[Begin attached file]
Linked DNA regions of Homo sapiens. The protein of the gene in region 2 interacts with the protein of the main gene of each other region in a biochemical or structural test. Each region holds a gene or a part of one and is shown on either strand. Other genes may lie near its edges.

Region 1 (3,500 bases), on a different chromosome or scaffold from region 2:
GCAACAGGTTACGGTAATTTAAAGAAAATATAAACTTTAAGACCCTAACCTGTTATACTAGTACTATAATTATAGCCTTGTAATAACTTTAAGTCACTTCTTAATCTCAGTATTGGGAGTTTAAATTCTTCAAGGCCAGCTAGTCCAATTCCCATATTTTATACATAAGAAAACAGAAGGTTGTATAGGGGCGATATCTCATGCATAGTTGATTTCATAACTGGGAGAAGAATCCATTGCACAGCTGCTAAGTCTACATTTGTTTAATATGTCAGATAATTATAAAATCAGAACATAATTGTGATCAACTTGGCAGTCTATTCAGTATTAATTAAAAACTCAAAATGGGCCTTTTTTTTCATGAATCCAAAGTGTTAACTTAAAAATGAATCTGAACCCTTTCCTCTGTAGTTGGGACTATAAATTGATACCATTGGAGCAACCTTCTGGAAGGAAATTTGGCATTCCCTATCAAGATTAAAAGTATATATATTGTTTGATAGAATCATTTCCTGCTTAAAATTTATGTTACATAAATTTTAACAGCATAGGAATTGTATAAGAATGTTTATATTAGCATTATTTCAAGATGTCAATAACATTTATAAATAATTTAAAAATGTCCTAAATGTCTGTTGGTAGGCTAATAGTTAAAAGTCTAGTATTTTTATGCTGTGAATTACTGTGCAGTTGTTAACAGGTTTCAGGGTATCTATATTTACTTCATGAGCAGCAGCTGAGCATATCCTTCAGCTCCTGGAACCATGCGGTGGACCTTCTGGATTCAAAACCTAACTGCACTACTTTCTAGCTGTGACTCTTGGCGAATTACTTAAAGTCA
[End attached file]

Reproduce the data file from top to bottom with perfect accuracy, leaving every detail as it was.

Linked DNA regions of Homo sapiens. The protein of the gene in region 2 interacts with the protein of the main gene of each other region in a biochemical or structural test. Each region holds a gene or a part of one and is shown on either strand. Other genes may lie near its edges.

Region 1 (3,500 bases), on a different chromosome or scaffold from region 2:
GCAACAGGTTACGGTAATTTAAAGAAAATATAAACTTTAAGACCCTAACCTGTTATACTAGTACTATAATTATAGCCTTGTAATAACTTTAAGTCACTTCTTAATCTCAGTATTGGGAGTTTAAATTCTTCAAGGCCAGCTAGTCCAATTCCCATATTTTATACATAAGAAAACAGAAGGTTGTATAGGGGCGATATCTCATGCATAGTTGATTTCATAACTGGGAGAAGAATCCATTGCACAGCTGCTAAGTCTACATTTGTTTAATATGTCAGATAATTATAAAATCAGAACATAATTGTGATCAACTTGGCAGTCTATTCAGTATTAATTAAAAACTCAAAATGGGCCTTTTTTTTCATGAATCCAAAGTGTTAACTTAAAAATGAATCTGAACCCTTTCCTCTGTAGTTGGGACTATAAATTGATACCATTGGAGCAACCTTCTGGAAGGAAATTTGGCATTCCCTATCAAGATTAAAAGTATATATATTGTTTGATAGAATCATTTCCTGCTTAAAATTTATGTTACATAAATTTTAACAGCATAGGAATTGTATAAGAATGTTTATATTAGCATTATTTCAAGATGTCAATAACATTTATAAATAATTTAAAAATGTCCTAAATGTCTGTTGGTAGGCTAATAGTTAAAAGTCTAGTATTTTTATGCTGTGAATTACTGTGCAGTTGTTAACAGGTTTCAGGGTATCTATATTTACTTCATGAGCAGCAGCTGAGCATATCCTTCAGCTCCTGGAACCATGCGGTGGACCTTCTGGATTCAAAACCTAACTGCACTACTTTCTAGCTGTGACTCTTGGCGAATTACTTAAAGTCA